Moreover, average government spending reached almost 46 percent of GDP, and deficit spending is being supported by a European Central Bank whose balance sheet is expected to exceed 75 percent of the Eurozone GDP at the end of 2021. That is why talking about austerity in Europe is simply incorrect. During the worst years of the last crisis, all we have seen is very modest budget control.
What really happened is that Eurozone growth estimates were slashed, productivity growth stalled, and industrial production in 2019 was at five-year low levels.
The Eurozone’s massive “green” policy plan has made the European Union countries suffer electricity and natural gas bills for households that are more than double those of the US, and unemployment is still twice that of the United States, while growth stagnated.
The stimulus plan made in the U.S. in 2009 to “tackle the crisis” was the largest seen in economic history. The White House predicted average growth in the economy of 4 to 4.5 percent, a drop in unemployment to 5 percent, and the budget deficit would shrink to 3.5 percent of GDP.
Since then, three Federal Reserve stimulus plans (QEs, quantitative easing) were launched until the Covid19 pandemic and ultra-low rates. Economic growth was an annual average of 1.4 percent—2.1 percent if we exclude 2009. This compares to an average of 3.5 percent under Reagan, 3.9 percent under Clinton, and 2.1 percent under George W. Bush (President #43).
The US economy has grown far more slowly than it did in any of the previous 10 economic recoveries since World War II. That means the recovery growth gap compared to other recoveries since 1960 has been set at $1.67 trillion -a weak recovery compared with recent history- as well as economic growth that has stalled at almost half of what had been projected.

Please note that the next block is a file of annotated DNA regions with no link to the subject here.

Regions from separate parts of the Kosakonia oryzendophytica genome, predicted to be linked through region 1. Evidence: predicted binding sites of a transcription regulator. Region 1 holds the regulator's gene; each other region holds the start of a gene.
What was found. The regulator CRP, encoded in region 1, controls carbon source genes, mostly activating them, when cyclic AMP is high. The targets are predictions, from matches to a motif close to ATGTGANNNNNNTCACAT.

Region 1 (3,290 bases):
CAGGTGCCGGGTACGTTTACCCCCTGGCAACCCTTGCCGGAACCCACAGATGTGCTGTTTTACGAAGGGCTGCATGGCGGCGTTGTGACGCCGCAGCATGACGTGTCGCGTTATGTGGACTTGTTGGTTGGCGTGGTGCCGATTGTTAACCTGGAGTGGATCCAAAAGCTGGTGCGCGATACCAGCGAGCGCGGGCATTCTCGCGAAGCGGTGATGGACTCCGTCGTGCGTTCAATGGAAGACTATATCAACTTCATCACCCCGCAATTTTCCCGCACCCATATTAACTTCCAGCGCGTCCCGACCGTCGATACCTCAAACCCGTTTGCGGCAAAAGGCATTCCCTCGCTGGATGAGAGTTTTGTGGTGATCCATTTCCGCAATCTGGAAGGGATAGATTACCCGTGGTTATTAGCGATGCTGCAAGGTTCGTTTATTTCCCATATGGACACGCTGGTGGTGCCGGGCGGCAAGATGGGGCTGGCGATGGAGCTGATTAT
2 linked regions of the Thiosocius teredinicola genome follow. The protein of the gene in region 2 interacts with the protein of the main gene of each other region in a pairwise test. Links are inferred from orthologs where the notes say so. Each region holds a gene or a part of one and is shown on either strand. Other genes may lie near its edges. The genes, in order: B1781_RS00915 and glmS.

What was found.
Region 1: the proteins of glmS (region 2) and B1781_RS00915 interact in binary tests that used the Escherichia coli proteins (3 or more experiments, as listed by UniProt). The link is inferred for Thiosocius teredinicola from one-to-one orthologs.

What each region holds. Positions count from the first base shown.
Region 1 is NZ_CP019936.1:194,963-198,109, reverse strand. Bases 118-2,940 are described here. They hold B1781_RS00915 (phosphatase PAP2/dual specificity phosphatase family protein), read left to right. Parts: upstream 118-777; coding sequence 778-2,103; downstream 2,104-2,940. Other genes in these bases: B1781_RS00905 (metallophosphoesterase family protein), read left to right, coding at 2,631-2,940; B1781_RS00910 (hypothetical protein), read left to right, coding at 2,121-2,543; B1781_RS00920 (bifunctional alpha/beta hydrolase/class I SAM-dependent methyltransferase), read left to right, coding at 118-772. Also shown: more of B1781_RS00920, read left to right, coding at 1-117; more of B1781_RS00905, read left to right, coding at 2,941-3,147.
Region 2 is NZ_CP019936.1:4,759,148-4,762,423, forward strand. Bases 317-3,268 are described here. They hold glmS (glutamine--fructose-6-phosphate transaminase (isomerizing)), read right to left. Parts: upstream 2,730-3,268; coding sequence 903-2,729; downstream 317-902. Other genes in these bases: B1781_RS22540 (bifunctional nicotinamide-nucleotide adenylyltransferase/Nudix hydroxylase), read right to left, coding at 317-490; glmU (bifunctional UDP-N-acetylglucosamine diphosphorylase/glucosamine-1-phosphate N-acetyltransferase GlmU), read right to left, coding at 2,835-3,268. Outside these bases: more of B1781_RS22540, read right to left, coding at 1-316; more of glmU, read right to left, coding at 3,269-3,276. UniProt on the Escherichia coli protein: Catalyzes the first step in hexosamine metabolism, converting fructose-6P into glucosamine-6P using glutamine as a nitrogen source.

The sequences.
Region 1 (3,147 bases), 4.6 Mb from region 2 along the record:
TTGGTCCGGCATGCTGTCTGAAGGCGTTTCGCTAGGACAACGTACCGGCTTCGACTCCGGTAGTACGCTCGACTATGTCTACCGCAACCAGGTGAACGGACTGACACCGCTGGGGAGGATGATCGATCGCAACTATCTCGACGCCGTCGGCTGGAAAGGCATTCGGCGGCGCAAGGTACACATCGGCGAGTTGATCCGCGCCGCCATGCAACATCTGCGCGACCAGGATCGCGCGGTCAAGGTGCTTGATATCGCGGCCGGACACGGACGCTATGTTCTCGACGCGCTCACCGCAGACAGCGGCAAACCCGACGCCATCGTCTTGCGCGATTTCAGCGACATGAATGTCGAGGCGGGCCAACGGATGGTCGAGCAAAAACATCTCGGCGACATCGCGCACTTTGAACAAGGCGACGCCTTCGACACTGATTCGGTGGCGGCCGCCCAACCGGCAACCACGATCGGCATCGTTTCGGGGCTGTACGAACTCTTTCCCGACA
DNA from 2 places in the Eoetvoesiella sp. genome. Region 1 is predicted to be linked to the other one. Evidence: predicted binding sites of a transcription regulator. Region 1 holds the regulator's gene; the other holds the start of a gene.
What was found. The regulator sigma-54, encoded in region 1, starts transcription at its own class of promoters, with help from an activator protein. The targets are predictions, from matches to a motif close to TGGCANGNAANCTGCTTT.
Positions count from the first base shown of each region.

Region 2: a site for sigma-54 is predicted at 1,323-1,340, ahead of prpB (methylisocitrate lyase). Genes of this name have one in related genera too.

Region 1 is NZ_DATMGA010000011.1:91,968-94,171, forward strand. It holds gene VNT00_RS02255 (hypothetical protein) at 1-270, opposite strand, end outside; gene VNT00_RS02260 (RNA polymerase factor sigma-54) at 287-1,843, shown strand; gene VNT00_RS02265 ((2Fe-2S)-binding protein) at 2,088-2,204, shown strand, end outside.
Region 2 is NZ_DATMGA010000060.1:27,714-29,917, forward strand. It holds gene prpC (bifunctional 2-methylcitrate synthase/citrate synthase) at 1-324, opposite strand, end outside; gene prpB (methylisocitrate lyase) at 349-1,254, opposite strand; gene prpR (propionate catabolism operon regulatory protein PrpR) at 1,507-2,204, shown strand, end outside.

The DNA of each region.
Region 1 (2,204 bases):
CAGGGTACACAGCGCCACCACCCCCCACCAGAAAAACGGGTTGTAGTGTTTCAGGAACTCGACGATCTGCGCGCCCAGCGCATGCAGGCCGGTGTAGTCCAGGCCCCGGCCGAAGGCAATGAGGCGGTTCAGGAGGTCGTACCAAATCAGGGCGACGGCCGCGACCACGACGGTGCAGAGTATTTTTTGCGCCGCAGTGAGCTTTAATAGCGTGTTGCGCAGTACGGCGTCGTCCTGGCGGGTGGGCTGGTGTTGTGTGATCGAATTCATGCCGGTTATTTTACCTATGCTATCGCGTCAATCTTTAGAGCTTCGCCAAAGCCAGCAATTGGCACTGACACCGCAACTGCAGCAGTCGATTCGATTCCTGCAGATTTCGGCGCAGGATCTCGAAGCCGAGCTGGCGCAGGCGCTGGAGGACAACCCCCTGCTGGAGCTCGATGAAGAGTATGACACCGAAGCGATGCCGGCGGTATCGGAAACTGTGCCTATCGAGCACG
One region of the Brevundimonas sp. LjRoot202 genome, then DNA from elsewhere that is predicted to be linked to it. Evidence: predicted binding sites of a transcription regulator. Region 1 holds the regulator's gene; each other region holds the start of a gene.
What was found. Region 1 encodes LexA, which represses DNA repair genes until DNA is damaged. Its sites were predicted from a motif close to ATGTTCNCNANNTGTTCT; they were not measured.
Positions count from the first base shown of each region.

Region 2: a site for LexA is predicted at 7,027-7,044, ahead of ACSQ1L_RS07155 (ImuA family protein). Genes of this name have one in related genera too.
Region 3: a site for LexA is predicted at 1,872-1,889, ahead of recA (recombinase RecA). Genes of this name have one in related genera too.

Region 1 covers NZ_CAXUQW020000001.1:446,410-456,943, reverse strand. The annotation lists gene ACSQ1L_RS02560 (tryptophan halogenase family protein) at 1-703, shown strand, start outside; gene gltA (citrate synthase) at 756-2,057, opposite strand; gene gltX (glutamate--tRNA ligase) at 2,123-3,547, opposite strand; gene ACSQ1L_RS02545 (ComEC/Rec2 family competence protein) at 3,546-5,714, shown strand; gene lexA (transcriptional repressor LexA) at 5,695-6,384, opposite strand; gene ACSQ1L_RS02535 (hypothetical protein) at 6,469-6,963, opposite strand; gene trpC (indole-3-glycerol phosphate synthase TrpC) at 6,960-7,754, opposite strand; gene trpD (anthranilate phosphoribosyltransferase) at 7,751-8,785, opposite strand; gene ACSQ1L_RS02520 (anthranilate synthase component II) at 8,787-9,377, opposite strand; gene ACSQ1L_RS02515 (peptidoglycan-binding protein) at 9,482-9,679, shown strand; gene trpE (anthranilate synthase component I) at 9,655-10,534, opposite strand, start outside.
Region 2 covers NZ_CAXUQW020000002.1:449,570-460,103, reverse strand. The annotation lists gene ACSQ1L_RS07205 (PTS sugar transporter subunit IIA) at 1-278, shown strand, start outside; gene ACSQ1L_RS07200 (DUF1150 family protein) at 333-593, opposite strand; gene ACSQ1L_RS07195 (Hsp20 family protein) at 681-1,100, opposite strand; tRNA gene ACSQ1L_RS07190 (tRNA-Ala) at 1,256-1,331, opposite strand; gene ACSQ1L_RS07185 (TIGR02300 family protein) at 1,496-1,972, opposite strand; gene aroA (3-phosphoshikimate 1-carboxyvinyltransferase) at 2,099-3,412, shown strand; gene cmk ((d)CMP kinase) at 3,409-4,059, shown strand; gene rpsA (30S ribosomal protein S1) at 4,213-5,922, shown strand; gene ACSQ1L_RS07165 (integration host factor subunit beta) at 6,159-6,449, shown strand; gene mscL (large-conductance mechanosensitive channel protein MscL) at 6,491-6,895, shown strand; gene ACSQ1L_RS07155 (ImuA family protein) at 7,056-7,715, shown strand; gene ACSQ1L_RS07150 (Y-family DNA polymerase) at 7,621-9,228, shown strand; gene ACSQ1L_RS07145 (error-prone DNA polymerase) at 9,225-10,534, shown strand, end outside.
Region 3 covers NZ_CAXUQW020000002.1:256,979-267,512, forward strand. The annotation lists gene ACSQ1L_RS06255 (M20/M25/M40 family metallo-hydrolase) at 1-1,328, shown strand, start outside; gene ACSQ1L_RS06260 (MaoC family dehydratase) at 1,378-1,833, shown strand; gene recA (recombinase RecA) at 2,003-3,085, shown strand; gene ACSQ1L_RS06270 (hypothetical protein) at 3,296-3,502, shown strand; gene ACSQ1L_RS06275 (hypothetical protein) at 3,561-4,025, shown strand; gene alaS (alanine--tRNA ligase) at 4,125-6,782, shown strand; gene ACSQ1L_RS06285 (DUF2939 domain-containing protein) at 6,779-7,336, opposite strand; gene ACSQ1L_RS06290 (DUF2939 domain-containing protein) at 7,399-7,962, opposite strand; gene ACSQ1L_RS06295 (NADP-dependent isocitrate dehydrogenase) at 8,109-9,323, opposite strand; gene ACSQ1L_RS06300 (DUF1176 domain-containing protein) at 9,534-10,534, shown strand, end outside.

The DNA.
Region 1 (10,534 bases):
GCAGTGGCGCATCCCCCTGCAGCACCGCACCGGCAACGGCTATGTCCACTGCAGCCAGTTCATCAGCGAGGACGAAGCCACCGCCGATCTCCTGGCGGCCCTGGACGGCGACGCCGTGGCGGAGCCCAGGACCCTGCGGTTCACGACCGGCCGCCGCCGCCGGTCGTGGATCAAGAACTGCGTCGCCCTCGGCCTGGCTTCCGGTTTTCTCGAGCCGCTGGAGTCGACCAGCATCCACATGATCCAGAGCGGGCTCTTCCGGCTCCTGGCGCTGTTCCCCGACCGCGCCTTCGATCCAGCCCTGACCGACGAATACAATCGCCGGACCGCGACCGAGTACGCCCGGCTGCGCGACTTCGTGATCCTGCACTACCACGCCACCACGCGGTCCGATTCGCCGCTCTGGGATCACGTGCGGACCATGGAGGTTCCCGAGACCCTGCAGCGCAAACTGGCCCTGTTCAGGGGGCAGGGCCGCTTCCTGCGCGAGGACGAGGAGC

All of this happened with a massive $4.7 trillion monetary stimulus and $10 trillion in new debt, and a fiscal deficit increase of $13 trillion at state, local, and federal levels. Public debt ballooned from 48 percent to 75 percent of GDP. The average annual deficit was 5.2 percent; it was 3.2 percent in 2016.
Author Amadeo, K. explains the pros and cons of the Bush stimulus and its side-effects on the economy: “The Bush stimulus program totaled about 1 percent of GDP. Advocates of the bill said that was large enough to impact the $14 trillion economy. Most economists agreed that tax rebates would immediately lift consumer spending. That’s especially true if rebates are targeted at low-income families more likely to spend it than save it.”
Hence, it is not a surprise that in the recovery of 2009-2016, the U.S. middle class saw wages stagnate, disposable income fall, and more obstacles to building wealth emerge. It was weakened by subsequent tax hikes while the “stimulus” perpetuated high government spending, doubled debt, and made productivity growth stall.
The figures show a job creation that was positive but weak, with 4.6 percent unemployment and 9.3 million jobs created. While good, employment figures were far from what is expected of the world´s leading economy after a $24.7 trillion fiscal and monetary stimulus. Under Reagan, 12.6 million jobs were created: under Clinton, 21 million. Even with the massive crisis, George W. Bush. saw 5.7 million jobs created.
And, once more, the effects on public finances were also worrying: During the Obama administration, the country’s debt doubled despite the largest monetary stimulus in history.
We can take another case in the response of China to the 2008 crisis. According to Wong, C., the fiscal stimulus plan started by the Chinese Government totaled 4 trillion yuan (CNY) (USD 586.68 billion), comprising CNY 1.18 trillion in central government funding plus local government inputs and bank credit. The package amounted to 12.5% of China’s GDP in 2008, to be spent over 27 months.
In relative terms, this was the biggest stimulus package in the world, equal to three times the size of the United States effort.
The plan also contained accommodative monetary policies, including:
- A reduction of one-year lending rate from 7.47% to 5.58% (according to China Daily, 2008).
- In the period from September through December, interest rates were cut five times, with a cut of 108 basis points on 26 November 2008 (Areddy, 2008).